that the policy would remain the same and did not attach much importance
to the presence of a warning legend.
5 I-130 revocation cases
Mr. Aytes was asked to respond to the slowness with which I-130
family based cases which are shipped back to U.S.C.I.S. for revocation
purposes are being handled. He admitted that work needed to be done
with the inventory control and the production processes, and that
U.S.C.I.S. is looking at what the right solution should be.
6 Humanitarian reinstatement cases
These are cases in which the petitioner passes away following the
I-130 petition approval and are eligible for humanitarian reinstatement
under the Family Sponsor Immigration Act of 2002. Mr. Aytes promised
that U.S.C.I.S. would look into the situation upon complaint that
no receipt numbers are given and it was very difficult to know what
was going on with the cases.
7 Child Status Protection Act
Under the CSPA, children who are not allowed to immigrate with
their parents because they cannot qualify as children under the
age of 21 even under the counting rules of the CSPA are allowed
to take the priority date of their parent's case when they later
attempt to immigrate under the "appropriate category".
In current practice, the old priority date is requested when the
parent immigrates and sponsors the aged out children under a new
I-130 petition. To my observation that U.S.C.I.S. appeared to be
holding most of these petitions without adjudication and had recently
approved one of my cases giving only the new priority date as of
the date of I-130 filing and not the old priority date, Mr. Aytes
invited me to send him the particulars of the case.
8 K-4 aliens over the age of 18 at the time of their parent's marriage
U.S. citizen stepparent
When a U.S. citizen marries a foreign national, he/she is allowed
to petition for that individual under K-3 non-immigrant visa status
instead of an immigrant visa if he/she wishes the person to come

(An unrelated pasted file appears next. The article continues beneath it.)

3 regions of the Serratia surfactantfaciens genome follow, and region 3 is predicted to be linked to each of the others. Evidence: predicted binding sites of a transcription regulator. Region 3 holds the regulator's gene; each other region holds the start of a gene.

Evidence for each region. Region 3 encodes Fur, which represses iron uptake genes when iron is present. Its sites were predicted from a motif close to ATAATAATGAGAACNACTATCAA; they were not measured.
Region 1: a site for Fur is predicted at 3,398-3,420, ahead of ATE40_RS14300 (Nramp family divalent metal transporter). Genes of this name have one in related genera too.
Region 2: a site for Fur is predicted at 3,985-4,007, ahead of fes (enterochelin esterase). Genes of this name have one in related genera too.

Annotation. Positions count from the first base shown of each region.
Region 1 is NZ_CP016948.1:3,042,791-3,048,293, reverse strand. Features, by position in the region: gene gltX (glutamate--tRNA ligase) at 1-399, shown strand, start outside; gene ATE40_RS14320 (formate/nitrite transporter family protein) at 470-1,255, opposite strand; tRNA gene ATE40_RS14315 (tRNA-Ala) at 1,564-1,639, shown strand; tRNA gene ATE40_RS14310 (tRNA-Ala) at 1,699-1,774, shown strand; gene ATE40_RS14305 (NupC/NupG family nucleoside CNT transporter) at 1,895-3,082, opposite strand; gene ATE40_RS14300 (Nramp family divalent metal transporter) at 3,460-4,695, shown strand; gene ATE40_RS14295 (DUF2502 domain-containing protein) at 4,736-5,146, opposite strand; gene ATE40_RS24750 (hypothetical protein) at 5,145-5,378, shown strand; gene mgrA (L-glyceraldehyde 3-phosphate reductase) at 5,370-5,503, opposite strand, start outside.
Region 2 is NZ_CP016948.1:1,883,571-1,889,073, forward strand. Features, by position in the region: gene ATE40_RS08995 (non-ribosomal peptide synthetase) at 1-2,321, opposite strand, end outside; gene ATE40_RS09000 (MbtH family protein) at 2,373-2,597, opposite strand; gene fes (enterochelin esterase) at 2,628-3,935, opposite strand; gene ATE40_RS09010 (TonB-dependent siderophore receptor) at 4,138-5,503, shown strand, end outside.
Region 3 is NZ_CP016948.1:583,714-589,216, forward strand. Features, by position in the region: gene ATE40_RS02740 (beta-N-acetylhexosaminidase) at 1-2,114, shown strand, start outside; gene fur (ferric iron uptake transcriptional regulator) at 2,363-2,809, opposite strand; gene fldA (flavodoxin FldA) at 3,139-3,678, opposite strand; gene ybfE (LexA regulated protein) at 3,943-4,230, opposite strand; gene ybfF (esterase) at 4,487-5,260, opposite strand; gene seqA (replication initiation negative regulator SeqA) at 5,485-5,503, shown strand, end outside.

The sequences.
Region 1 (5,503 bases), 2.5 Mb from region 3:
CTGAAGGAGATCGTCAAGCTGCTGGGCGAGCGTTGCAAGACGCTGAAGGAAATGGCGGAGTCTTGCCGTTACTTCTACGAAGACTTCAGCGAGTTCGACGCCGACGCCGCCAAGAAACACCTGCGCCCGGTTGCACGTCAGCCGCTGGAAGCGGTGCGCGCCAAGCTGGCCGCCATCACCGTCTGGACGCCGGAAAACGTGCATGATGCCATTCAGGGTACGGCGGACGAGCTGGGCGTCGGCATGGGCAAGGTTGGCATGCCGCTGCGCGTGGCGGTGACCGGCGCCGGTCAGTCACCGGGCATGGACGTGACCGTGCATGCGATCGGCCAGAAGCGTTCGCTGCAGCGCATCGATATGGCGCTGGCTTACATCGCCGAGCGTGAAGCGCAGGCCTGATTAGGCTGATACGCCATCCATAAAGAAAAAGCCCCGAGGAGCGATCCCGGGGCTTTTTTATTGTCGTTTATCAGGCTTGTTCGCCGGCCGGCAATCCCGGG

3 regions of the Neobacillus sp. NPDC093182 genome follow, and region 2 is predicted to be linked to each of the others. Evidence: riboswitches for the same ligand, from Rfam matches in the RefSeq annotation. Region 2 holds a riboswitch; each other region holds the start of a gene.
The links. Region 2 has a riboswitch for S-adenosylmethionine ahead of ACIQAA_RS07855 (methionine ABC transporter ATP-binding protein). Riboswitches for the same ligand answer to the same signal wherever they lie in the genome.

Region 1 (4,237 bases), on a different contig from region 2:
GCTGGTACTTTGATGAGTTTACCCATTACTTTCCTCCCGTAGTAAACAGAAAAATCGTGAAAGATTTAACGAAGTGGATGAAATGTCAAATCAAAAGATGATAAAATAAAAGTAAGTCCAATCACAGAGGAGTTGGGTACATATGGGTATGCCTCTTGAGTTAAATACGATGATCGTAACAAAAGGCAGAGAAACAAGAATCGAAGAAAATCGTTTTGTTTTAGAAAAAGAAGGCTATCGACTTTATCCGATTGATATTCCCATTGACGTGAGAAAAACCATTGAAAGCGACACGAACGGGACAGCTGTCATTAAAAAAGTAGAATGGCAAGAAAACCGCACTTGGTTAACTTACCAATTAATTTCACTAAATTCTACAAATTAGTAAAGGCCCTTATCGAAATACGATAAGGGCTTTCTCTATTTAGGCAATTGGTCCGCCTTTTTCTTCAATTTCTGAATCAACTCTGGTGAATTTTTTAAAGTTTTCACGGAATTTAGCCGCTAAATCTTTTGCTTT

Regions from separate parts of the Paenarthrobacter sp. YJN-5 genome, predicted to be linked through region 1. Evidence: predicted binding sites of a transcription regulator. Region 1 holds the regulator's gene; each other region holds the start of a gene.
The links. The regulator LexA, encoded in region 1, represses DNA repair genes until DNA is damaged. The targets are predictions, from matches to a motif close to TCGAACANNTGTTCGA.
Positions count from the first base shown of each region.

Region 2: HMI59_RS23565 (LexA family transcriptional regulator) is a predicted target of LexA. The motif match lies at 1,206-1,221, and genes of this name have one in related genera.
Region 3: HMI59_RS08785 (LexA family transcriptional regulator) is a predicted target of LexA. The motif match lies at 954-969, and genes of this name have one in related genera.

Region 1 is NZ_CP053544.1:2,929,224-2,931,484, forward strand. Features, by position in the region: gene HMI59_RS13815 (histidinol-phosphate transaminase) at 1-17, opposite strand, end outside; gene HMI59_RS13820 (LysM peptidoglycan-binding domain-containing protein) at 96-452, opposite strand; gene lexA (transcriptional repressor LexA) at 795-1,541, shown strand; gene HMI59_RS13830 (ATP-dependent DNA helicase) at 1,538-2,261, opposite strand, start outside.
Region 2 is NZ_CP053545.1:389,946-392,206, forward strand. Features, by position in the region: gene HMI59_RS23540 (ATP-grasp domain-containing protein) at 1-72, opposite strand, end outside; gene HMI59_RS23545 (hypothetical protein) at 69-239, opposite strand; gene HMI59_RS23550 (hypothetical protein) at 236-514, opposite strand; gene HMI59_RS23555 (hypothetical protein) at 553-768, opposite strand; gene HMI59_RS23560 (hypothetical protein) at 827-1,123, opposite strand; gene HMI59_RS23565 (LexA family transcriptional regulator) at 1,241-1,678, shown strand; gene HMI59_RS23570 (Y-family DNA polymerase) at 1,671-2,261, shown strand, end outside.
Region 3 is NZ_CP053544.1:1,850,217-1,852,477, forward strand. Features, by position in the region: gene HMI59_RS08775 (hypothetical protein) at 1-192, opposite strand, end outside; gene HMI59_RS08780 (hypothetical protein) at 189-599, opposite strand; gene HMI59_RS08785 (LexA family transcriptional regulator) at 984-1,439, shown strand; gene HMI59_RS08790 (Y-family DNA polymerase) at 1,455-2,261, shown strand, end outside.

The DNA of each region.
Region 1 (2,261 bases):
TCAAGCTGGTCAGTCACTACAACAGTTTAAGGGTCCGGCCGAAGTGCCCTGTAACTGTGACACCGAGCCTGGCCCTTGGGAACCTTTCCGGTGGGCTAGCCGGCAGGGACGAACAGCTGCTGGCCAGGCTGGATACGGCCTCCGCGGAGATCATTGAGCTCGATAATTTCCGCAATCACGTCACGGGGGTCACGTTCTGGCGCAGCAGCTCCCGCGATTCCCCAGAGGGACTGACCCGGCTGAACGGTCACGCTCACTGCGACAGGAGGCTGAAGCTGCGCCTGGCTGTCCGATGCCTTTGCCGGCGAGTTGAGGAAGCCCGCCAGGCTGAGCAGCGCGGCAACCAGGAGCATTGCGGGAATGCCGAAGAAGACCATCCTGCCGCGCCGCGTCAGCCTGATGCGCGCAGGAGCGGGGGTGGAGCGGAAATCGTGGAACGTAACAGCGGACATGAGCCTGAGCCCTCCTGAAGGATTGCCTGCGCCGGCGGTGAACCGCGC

to the U.S. faster. The alien's children under the age of 21 can
also come to the U.S. under K-4 classification. The difficulty is
with those children who were already 18 at the time of the marriage.
Under the law, no step-relationship is created with the U.S. citizen,
and so this class of individuals is not allowed to adjust status
to permanent residence under the present regulation with their natural
parent. Mr. Aytes had written a memorandum in 2007 stating new U.S.C.I.S.
policy that would allow children in similar situations in K-2 status
to adjust to permanent residence. (The child of a K-1 fiancée
is classified K-2. In a K-1 case, the parties are not yet married
and the K-1 is being petitioned as the fiancée of a U.S.
citizen). I asked Mr. Aytes whether he would consider allowing K-4s
in this situation to adjust status in the same manner that K-2s
are now allowed to do so under his recent memorandum. He said he
did not think that he could do it and that if he could have done
it, he would have. I also asked if he had had a chance to see the
correspondence which I had sent him previously on the subject. He
said he had not seen it and I asked whether I could include them
in the papers I would be sending him. [Updating this after forwarding
the correspondence, I received a call from a policy officer in the
Domestic Operations Directorate of U.S.C.I.S. during which we discussed
the subject further and he hinted that U.S.C.I.S. would be taking
steps in the next months to afford relief to some members of this
These were some of more interesting topics brought up in the seminar
although there were many others such as the procedure to follow
for persons from Middle Eastern and other countries who did not
register as required under the NSEERS program; U.S.C.I.S. assistance
to paraplegics applying for naturalization; U and T visa processing
complaints; I-824 follow to join applications being handled locally
instead of the service centers; treatment of I-130 beneficiaries
in removal proceedings; I-360 religious cases and fraud; and the
handling of humanitarian parole cases, etc. The seminar was especially
informative given the frank address and responses of both Mr. Aytes
and Ms. Quarantillo.